Endoscopy

Endoscopy
An endoscopy (esophago-gastroduodenoscopy) is a procedure used to visually examine the upper or lower digestive system with a tiny camera on the end of a long, flexible tube. An endoscopy allows a physician that is specially trained to look at the inside of the gastrointestinal tract using an endoscope. Endoscopy is normally a part of a routine, comprehensive evaluation of the digestive system. An endoscopy—upper or lower—is more accurate than an X-ray for detecting inflammation, ulcers, or small tumors of the esophagus, stomach, duodenum, or lower GI tract. Your doctor might suggest this minimally invasive, virtually painless procedure for a variety of reasons:

To check symptoms you have described that are most likely digestion-related

To help your doctor evaluate the severity of a digestive condition

To check the status of an existing digestive disorder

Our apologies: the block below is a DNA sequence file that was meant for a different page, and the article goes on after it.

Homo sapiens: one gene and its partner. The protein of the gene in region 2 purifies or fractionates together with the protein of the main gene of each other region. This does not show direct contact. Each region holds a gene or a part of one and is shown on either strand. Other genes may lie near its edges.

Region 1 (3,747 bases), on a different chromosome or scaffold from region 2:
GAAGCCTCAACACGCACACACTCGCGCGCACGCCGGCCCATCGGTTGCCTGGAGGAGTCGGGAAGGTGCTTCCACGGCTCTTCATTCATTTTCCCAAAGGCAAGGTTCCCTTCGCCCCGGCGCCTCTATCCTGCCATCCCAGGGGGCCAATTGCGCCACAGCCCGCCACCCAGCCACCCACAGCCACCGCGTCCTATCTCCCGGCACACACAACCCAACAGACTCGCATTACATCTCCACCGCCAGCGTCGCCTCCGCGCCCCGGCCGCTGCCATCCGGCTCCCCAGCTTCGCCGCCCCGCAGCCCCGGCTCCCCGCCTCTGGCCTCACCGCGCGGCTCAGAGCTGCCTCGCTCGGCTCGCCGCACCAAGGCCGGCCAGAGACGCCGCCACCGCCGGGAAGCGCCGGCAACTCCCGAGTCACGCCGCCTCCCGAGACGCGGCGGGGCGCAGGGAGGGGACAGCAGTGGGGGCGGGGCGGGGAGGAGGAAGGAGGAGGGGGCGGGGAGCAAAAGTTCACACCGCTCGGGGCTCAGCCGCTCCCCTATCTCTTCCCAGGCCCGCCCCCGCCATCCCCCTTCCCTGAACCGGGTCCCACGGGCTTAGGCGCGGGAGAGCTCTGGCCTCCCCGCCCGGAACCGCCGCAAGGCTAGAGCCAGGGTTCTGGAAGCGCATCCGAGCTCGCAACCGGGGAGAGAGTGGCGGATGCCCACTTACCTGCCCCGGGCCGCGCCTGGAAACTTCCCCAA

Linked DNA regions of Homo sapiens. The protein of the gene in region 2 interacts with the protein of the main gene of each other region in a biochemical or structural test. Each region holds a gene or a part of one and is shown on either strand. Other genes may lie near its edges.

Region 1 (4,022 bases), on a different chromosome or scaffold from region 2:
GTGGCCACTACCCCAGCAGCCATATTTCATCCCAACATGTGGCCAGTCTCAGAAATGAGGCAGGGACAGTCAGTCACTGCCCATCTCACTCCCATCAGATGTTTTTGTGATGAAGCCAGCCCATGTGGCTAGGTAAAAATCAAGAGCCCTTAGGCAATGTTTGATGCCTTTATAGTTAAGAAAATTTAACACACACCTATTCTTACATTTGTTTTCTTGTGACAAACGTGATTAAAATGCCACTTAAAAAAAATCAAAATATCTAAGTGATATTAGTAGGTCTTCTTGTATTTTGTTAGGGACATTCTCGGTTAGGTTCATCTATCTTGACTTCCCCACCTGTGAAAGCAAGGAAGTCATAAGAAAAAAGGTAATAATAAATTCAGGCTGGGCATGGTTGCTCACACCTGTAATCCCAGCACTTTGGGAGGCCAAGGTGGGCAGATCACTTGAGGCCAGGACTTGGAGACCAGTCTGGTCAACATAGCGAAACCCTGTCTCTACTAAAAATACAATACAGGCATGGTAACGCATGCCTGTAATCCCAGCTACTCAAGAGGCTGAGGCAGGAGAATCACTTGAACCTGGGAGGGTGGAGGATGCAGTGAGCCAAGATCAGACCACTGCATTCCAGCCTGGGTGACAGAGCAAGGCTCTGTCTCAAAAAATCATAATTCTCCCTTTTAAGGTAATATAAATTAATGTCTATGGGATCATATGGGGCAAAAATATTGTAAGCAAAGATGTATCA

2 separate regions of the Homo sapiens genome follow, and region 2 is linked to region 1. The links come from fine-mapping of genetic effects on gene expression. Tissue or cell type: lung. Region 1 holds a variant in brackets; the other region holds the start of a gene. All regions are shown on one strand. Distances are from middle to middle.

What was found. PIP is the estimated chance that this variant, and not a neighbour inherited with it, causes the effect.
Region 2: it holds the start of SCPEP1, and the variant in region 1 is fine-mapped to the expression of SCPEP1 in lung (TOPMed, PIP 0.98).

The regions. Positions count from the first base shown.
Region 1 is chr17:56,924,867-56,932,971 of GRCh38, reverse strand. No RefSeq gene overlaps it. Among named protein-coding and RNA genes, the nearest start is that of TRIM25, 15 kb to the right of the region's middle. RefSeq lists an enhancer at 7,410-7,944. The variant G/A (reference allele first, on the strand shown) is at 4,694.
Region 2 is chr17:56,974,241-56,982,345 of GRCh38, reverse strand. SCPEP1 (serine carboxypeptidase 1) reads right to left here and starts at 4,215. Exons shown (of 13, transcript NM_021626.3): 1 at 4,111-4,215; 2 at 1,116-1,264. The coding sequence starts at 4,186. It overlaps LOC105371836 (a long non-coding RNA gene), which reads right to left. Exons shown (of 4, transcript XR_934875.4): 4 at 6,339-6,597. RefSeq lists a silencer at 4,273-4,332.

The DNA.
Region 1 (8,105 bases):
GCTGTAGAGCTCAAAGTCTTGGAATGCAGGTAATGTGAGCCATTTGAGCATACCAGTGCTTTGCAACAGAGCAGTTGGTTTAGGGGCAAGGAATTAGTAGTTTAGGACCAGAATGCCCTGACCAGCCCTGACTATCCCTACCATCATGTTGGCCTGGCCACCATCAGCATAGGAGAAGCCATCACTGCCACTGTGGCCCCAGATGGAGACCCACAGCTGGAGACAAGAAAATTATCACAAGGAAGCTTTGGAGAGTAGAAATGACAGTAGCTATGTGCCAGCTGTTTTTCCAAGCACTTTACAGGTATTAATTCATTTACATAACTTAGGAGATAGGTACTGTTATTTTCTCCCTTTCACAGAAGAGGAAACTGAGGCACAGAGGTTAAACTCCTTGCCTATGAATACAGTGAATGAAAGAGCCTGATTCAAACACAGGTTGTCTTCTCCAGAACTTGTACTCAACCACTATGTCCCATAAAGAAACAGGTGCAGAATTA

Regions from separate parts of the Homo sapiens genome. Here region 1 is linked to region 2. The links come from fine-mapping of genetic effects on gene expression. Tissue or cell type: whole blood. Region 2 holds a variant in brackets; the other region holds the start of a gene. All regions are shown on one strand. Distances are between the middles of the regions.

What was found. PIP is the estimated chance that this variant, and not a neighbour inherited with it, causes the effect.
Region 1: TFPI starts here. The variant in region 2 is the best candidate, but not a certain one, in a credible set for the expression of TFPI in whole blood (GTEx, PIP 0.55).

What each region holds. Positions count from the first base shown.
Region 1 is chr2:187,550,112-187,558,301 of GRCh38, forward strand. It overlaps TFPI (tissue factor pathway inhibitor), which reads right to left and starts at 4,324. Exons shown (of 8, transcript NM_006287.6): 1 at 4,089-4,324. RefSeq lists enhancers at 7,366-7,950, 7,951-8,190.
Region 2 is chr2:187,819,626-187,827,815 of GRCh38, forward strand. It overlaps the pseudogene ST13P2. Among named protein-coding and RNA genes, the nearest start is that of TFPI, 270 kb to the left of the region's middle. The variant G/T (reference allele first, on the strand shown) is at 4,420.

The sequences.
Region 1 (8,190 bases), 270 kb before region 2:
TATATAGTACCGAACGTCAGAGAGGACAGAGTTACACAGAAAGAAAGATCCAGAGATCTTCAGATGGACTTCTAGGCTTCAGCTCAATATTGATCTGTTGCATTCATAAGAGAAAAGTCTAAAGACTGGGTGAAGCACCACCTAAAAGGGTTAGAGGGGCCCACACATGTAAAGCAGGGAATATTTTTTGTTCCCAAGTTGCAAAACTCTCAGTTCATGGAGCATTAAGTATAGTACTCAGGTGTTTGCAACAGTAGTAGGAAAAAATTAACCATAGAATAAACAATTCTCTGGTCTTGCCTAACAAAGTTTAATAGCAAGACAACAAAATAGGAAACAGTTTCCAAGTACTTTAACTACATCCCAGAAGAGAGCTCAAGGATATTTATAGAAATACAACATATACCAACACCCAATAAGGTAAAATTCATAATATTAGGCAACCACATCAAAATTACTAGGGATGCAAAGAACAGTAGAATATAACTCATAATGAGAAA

To target a specific location to remove some cells for laboratory examination, a procedure known as a "biopsy"

To screen for cancer in patients who may be at high risk

To perform a specific therapy, such as removing polyps or a foreign body, or to stop bleeding

With this procedure, you can be assured of the accuracy of the diagnosis.

 
Endoscopy is also excellent for finding the causes of gastrointestinal bleeding. If you have had a major surgery, it can be used to evaluate the inside of your esophagus or stomach to search for signs of bleeding.
 
 
You will feel confident that our professionally trained staff will complete your procedure efficiently and compassionately.